Mr BROCK (Frome) (19:48): Thank you, Mr Speaker, and congratulations on your appointment as the Speaker. I would also like to congratulate the other new members on their maiden speeches. Even though I have not been in the chamber, I have been listening to them in my office and they were very heartwarming and genuine.

I also rise to speak in response to the speech by His Excellency Hieu Van Le AC, the Governor of South Australia. Our state is very lucky and privileged to have a warm and caring Governor, along with his wife, Mrs Van Le, who not only are very welcoming but always recognise people across the state wherever they visit. I would like to start by thanking the people of Frome again for their confidence and trust in me to be their state representative for another term. Since being elected in 2009, the electorate of Frome has had boundary changes in 2014 with the inclusion of Balaklava. Then again in 2018 we had a major redistribution with the loss of locations such as Port Broughton, Mundoora, Bute, Alford, Tickera, Lochiel, Snowtown and Gladstone. I then gained Hamley Bridge and Owen; both were in the previous electorate of Goyder.

Even with this very large redistribution, I was very fortunate that my two-party preferred vote dropped slightly, from 58.8 per cent to 58.2 per cent, and this was very gratifying. In some polling booths in some areas in other electorates, my two-party preferred vote was in the high 70s to low 80s. It is not only an honour to serve the people of Frome but it is also a great privilege to be able to endeavour to do my best to assist them with their various issues. I am again giving my total commitment to the people living in this great electorate of Frome to work with them and for them and to work very closely with industry, local government and also the state government to try to achieve the great outcomes that I see on the horizon for our great region.

My life has been an extraordinary one, having had the great privilege to serve as a local government councillor, as mayor of Port Pirie Regional Council, as the Independent member for Frome, as minister for regional development and minister for local government, and now again as the Independent member for Frome. My only regret is that my late wife, Arlene, and both my parents could not see this remarkable journey. However, my family, including my partner, Lyn, have been a great inspiration for my journey since that day. As candidates in this house running for any office, it takes a lot of commitment, especially from our families. In this regard, I sincerely thank my family: my partner, Lyn Akker; my daughters, Hayley and Marisa; and my stepchildren, Addy, Nick and Jackie. Special thanks also go to our 12 grandchildren, who are aged between five and 18 years old. It is these great people who get the rough end of the stick. I do not see every part of their growing up, and at times this can be very unsettling. However, in this regard I have the comfort of knowing that Lyn is at home, being there when they require the support of a grandparent or, more specifically, a parent’s love.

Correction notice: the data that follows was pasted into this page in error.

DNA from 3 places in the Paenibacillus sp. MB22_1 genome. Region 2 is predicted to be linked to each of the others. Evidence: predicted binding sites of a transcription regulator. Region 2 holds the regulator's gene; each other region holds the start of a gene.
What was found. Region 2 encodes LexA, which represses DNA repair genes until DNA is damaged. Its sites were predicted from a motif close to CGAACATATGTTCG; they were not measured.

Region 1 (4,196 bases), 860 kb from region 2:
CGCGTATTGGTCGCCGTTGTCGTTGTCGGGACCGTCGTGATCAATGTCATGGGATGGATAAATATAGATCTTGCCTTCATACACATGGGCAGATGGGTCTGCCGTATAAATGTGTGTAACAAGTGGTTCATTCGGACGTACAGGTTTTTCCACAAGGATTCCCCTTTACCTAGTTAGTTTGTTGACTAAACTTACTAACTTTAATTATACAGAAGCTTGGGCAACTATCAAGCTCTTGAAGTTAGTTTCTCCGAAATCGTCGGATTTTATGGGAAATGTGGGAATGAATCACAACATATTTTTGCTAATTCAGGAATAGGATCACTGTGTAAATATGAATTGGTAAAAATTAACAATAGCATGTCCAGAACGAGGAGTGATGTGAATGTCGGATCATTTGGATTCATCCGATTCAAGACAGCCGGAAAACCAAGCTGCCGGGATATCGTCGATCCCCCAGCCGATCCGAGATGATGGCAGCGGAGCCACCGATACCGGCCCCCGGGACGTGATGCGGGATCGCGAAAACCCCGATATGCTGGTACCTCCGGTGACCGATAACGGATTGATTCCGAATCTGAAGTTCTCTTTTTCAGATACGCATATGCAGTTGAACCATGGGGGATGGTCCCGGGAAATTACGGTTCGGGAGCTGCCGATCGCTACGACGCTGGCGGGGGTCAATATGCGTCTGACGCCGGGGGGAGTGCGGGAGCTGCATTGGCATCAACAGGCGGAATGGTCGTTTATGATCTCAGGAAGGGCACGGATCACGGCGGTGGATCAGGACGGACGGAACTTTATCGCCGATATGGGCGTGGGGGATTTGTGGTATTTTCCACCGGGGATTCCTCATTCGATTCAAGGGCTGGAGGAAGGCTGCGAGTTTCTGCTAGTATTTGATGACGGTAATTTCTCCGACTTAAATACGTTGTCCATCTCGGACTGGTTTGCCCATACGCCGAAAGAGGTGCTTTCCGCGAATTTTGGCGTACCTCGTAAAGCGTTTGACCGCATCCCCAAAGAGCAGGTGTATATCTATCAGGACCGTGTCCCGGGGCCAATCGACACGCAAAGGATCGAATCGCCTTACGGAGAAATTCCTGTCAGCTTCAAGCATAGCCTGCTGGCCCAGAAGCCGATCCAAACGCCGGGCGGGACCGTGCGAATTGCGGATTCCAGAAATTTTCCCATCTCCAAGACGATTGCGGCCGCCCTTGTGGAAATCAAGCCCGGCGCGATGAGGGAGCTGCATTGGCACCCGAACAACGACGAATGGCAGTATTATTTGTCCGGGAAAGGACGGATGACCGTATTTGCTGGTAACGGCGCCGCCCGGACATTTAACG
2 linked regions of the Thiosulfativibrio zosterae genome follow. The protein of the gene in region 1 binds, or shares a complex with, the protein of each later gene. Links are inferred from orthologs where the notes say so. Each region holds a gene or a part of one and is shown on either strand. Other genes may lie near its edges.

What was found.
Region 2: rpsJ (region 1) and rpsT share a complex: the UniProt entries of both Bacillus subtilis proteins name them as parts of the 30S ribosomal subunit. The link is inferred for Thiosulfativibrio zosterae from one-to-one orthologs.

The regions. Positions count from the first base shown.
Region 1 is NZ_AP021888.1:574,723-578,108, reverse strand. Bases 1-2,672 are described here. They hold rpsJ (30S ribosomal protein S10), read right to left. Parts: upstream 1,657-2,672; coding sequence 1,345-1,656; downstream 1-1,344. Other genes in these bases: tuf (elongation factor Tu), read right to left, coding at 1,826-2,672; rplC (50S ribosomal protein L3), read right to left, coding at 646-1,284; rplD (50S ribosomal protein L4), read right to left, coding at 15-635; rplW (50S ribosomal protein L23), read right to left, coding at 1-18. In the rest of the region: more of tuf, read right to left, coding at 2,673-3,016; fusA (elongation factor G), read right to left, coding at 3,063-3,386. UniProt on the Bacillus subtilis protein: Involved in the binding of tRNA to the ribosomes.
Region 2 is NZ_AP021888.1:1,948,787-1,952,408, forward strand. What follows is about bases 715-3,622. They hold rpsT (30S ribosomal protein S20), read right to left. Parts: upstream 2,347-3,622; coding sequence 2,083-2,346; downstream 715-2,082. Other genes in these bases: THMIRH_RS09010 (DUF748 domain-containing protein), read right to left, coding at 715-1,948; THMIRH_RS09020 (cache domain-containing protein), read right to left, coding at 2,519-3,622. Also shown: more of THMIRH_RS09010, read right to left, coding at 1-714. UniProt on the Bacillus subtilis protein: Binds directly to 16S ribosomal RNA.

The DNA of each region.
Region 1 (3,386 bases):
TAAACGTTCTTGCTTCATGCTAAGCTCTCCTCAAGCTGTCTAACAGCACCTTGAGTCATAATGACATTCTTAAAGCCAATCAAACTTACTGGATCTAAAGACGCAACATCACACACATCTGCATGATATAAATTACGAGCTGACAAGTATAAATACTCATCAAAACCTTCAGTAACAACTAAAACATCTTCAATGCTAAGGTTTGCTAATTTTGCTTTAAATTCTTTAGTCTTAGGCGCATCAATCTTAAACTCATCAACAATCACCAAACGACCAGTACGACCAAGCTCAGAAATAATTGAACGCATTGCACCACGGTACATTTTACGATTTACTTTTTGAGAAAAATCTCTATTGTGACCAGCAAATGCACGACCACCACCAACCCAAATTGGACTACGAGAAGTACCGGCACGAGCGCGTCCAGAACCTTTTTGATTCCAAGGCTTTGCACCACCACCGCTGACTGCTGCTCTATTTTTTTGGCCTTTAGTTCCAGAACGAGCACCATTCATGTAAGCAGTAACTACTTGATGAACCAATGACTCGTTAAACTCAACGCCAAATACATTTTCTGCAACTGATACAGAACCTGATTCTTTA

Leading up to an election, each candidate knows that they cannot do it alone, and that has been mentioned by many others in this house today. They need a committee, and I have been very honoured to have had a small group of six people who have ventured on our way throughout the whole system. My brother-in-law, Graham Nichols, has been my campaign manager since 2009 and, along with the others—Tory Annese, Rex Lang, Mark Turner, Stax Kerr, Mary Nichols, Sav Degilio, Dino Gadaletta, plus my partner, Lyn—has advised me on issues, assisted with posters, etc., at the same time learning more about ourselves as we ventured on the great journey.

It was very interesting first up. Here was a group of people getting together to formulate a strategy for election with not one of them knowing what to do or how to go about it. However, we had a great time and learnt a lot as we went along. In 2009, we were only able to hand out how-to-vote cards at seven of the 23 polling booths, to the degree that in the following elections, in 2010, 2014 and 2018, I was able to have the assistance of over 100 volunteers and have volunteers at every polling booth across the electorate.